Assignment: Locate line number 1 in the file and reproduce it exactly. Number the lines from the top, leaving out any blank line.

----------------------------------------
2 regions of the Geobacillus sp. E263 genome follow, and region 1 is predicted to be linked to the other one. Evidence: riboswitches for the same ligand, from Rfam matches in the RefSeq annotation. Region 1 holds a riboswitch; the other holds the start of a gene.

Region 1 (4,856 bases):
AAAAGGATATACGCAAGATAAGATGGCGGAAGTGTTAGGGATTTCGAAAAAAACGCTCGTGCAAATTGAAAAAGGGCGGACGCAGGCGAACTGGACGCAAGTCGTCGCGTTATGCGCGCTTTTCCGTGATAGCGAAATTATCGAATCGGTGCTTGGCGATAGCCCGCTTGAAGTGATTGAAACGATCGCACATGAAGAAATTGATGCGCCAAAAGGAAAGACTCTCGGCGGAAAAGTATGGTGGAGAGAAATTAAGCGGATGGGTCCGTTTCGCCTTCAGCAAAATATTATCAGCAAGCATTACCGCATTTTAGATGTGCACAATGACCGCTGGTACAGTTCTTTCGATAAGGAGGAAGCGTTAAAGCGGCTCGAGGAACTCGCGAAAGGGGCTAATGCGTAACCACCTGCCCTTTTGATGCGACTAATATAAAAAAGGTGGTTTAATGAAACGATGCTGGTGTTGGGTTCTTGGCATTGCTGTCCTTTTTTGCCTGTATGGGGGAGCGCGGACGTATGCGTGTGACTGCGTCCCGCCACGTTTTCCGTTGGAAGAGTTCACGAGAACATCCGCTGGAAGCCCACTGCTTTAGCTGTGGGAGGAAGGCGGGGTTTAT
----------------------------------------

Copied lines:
2 regions of the Geobacillus sp. E263 genome follow, and region 1 is predicted to be linked to the other one. Evidence: riboswitches for the same ligand, from Rfam matches in the RefSeq annotation. Region 1 holds a riboswitch; the other holds the start of a gene.